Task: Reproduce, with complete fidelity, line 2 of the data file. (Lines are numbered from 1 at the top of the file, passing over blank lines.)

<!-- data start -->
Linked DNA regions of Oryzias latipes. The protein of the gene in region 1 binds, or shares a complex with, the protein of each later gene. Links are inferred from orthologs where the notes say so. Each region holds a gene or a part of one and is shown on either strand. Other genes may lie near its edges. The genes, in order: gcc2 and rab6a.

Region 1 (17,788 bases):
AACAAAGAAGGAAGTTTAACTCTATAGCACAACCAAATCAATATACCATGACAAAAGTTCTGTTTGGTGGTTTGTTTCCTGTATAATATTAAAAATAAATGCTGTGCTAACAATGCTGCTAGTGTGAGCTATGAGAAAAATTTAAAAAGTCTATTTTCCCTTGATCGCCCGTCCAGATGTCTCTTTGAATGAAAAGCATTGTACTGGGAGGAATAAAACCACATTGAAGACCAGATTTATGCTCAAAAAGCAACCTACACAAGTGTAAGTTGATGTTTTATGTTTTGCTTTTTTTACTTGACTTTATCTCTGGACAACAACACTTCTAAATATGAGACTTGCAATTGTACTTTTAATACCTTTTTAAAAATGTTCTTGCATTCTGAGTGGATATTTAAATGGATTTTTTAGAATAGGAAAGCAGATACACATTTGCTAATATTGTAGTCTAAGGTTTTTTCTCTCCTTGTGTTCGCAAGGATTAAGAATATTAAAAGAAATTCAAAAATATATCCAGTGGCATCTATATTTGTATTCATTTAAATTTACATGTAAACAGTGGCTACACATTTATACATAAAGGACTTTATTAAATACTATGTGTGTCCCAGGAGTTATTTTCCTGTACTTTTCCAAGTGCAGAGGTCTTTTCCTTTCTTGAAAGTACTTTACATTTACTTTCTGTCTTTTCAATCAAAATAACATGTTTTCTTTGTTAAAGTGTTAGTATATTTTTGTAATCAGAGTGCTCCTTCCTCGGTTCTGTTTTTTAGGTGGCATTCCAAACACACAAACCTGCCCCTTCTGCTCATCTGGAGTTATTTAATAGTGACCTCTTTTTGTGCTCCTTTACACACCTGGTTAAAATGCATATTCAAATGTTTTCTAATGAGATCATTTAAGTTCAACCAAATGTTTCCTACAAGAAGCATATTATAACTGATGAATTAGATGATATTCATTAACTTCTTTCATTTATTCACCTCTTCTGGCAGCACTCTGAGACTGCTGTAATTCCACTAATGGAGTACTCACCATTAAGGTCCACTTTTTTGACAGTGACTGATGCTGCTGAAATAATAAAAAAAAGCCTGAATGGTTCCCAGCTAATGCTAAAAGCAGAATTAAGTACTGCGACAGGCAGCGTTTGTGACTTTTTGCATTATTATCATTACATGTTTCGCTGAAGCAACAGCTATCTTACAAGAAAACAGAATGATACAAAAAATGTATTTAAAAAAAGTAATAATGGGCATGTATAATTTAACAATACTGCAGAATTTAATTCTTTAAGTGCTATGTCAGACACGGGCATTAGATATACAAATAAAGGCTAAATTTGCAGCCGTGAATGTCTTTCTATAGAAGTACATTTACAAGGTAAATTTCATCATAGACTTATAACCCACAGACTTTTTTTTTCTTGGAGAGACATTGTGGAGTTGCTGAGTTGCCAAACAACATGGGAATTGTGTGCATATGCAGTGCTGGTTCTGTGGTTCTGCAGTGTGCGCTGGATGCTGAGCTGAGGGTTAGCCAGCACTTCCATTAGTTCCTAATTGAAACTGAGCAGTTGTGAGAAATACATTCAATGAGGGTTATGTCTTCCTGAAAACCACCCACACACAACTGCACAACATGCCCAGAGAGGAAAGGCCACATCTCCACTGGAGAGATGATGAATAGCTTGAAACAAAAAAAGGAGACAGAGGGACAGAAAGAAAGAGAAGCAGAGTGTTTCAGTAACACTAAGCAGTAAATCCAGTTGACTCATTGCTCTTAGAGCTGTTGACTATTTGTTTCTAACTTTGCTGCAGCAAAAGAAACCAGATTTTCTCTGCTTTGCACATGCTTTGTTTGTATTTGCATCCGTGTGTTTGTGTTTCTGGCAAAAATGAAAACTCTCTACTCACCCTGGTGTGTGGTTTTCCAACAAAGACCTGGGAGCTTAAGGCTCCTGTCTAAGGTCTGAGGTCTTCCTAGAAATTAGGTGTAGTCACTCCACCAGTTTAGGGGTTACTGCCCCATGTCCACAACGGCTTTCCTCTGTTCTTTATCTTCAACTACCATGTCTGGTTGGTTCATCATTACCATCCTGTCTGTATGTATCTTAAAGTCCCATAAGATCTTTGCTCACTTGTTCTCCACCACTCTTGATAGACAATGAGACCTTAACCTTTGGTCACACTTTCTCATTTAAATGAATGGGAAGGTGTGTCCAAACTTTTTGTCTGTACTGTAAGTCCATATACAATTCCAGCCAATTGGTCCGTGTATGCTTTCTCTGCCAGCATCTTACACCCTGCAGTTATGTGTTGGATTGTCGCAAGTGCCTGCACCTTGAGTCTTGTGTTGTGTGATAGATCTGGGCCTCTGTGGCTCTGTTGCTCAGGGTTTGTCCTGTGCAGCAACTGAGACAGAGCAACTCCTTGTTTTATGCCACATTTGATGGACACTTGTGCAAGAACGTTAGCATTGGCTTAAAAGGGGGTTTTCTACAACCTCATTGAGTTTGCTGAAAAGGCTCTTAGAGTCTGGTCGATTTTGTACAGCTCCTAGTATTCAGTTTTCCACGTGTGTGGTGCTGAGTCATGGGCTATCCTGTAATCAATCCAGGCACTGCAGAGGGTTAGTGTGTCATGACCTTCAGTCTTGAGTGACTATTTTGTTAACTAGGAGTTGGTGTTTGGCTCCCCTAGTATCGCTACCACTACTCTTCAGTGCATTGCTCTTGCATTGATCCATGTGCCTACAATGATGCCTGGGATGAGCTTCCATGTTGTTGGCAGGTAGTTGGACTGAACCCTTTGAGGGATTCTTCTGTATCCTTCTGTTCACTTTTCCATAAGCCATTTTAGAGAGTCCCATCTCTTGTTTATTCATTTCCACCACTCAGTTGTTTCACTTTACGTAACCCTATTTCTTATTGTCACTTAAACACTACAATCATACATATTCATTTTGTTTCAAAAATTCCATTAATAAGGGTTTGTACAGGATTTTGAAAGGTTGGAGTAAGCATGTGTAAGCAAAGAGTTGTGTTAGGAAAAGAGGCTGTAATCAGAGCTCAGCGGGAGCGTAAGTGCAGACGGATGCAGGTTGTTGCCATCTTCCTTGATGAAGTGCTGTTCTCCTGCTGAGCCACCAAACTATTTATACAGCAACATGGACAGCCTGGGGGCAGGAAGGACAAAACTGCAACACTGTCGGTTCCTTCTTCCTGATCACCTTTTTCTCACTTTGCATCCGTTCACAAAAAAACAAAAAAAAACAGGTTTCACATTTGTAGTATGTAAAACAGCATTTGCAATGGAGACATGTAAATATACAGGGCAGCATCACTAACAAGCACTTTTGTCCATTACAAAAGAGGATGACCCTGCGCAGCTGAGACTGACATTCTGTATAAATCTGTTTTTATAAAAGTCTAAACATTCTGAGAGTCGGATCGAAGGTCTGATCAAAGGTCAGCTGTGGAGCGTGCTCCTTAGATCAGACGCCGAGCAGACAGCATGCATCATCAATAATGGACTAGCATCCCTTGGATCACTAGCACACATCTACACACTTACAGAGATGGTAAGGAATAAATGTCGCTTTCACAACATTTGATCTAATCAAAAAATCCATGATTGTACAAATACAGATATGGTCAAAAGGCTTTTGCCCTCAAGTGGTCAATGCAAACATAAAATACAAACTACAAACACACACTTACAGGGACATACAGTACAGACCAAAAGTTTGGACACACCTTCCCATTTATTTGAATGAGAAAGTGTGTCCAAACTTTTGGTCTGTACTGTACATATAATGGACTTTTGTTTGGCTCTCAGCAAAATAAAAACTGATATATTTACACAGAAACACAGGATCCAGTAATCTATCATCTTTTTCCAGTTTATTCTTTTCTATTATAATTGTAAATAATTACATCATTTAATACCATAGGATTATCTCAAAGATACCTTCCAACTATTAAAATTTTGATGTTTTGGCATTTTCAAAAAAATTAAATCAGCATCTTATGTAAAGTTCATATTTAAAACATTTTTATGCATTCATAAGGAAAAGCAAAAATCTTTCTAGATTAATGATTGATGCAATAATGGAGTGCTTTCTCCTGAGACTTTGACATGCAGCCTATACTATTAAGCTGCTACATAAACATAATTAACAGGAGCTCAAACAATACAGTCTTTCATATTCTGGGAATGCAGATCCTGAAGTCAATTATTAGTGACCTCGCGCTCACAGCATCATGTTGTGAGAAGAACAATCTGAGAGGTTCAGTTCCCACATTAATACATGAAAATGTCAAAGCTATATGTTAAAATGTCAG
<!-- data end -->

Region 1 (17,788 bases):